What’s New in the Patient Safety World

November 2018

ECRI’s Top 10 Health Technology Hazards for 2019



ECRI Institute has released its Top 10 list for Health Technology Hazards for 2019 (ECRI 2018). Number 1 on the list is the threat of hackers and cybersecurity attacks.


Not surprisingly, two of the Top 10 items pertain to alarm issues. One deals with cases of brain damage or death due to ventilator breathing circuit disconnections during which no alarm activated because alarms were not set appropriately. The other deals with alarm customization that can create opportunities for missed alarms, and thus patient harm, when not handled properly. See our list of our prior columns on alarm-related issues below.


Some old “staples”, such as retained surgical sponges and problems with contaminated endoscopes, remain on the List.


We’re pleased to see that flawed battery charging systems and practices made the list. That was the topic of our February 4, 2014 Patient Safety Tip of the Week “But What If the Battery Runs Low?”. In that column we provided many examples of battery-related problems that caused patient harm. We stressed that every hospital should have an organized centralized program for battery maintenance and do a full inventory of all your systems that utilize batteries. The sorts of questions you should be asking are:


And if you are using cell phones or pagers for alerting staff to various alarms, consider doing a FMEA (failure mode and effects analysis) and ask not only what would happen if the primary responder’s battery is low but also what would happen if more than one responder’s battery is low.


We also note that battery issues are one of the items you might pay attention to  when doing Patient Safety Walk Rounds (see our February 27, 2018 Patient Safety Tip of the Week “Update on Patient Safety Walk Rounds”).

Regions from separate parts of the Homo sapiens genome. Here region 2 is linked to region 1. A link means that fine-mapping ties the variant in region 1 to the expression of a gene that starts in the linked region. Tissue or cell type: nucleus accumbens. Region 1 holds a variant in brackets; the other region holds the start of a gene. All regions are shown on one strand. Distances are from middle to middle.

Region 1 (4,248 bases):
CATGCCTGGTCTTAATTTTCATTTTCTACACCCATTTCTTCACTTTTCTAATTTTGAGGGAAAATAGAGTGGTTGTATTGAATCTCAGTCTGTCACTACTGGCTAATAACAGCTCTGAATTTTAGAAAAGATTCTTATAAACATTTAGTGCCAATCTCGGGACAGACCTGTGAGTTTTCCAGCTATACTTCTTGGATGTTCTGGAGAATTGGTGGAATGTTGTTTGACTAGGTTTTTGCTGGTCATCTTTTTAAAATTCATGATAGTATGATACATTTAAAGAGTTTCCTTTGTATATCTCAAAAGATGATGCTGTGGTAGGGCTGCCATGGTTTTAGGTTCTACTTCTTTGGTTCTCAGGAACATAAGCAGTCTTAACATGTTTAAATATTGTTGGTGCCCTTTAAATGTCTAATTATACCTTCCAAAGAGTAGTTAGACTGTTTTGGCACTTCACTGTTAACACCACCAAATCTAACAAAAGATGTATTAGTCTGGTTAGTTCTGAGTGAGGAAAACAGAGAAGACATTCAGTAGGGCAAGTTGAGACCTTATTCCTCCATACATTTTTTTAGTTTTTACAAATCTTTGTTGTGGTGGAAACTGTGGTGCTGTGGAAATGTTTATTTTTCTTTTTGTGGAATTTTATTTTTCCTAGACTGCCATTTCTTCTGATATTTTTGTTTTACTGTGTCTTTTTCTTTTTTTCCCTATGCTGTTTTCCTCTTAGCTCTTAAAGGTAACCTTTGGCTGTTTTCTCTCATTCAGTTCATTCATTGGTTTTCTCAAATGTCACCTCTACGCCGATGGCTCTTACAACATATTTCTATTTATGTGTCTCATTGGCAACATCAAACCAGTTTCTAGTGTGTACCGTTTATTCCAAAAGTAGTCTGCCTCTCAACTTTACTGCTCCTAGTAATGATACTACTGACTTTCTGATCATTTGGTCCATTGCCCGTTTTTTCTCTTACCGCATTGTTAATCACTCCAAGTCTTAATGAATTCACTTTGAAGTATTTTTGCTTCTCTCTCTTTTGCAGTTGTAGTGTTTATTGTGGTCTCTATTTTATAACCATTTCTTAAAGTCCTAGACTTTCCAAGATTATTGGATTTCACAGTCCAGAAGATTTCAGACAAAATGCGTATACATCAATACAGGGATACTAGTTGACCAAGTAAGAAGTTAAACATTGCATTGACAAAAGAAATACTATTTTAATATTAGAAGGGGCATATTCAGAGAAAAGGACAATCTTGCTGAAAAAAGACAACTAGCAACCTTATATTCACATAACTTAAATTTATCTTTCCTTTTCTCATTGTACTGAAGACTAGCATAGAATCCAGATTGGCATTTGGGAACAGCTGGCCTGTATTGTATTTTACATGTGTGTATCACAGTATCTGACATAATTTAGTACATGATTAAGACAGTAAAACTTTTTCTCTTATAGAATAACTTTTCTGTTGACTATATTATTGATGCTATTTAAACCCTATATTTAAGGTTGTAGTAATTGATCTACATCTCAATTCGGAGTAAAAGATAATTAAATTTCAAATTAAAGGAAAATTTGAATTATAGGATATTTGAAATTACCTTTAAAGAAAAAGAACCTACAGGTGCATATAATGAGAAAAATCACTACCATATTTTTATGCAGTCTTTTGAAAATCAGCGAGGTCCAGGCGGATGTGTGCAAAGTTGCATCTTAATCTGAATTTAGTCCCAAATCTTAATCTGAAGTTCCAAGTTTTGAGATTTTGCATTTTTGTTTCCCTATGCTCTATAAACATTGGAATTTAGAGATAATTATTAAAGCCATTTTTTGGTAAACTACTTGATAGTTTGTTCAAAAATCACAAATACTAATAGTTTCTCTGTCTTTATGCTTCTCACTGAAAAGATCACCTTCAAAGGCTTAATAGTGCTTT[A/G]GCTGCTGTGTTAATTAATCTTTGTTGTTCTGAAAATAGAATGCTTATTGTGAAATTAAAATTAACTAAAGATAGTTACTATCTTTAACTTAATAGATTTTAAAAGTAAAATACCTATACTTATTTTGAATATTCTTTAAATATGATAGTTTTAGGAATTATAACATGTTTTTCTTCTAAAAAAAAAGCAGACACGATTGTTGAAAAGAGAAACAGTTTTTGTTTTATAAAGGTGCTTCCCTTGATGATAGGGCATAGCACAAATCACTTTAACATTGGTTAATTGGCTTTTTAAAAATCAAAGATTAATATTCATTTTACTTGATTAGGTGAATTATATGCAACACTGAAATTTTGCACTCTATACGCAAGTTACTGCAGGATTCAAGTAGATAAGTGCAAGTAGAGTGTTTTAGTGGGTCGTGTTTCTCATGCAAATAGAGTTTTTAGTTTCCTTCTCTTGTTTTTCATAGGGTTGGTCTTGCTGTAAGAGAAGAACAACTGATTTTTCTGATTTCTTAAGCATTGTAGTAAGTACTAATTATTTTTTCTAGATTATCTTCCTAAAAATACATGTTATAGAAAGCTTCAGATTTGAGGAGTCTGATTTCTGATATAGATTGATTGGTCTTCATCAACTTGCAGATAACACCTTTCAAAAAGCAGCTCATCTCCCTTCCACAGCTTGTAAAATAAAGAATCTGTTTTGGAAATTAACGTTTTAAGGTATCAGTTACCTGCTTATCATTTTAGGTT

The full ECRI Top 10 List for 2019:

1.     Hackers Can Exploit Remote Access to Systems, Disrupting Healthcare Operations

2.     “Clean” Mattresses Can Ooze Body Fluids onto Patients

3.     Retained Sponges Persist as a Surgical Complication Despite Manual Counts

4.     Improperly Set Ventilator Alarms Put Patients at Risk for Hypoxic Brain Injury or Death

5.     Mishandling Flexible Endoscopes after Disinfection Can Lead to Patient Infections

6.     Confusing Dose Rate with Flow Rate Can Lead to Infusion Pump Medication Errors

7.     Improper Customization of Physiologic Monitor Alarm Settings May Result in Missed Alarms

8.     Injury Risk from Overhead Patient Lift Systems

9.     Cleaning Fluid Seeping into Electrical Components Can Lead to Equipment Damage and Fires

10.  Flawed Battery Charging Systems and Practices Can Affect Device Operation


We hope you’ll go to the ECRI site to read all their comments and recommendations on each of the items in their Top 10 List.



Prior Patient Safety Tips of the Week pertaining to alarm-related issues:







ECRI Institute. 2019 Top 10 Health Technology Hazards. ECRI 2018






Print “PDF version















Tip of the Week Archive


What’s New in the Patient Safety World Archive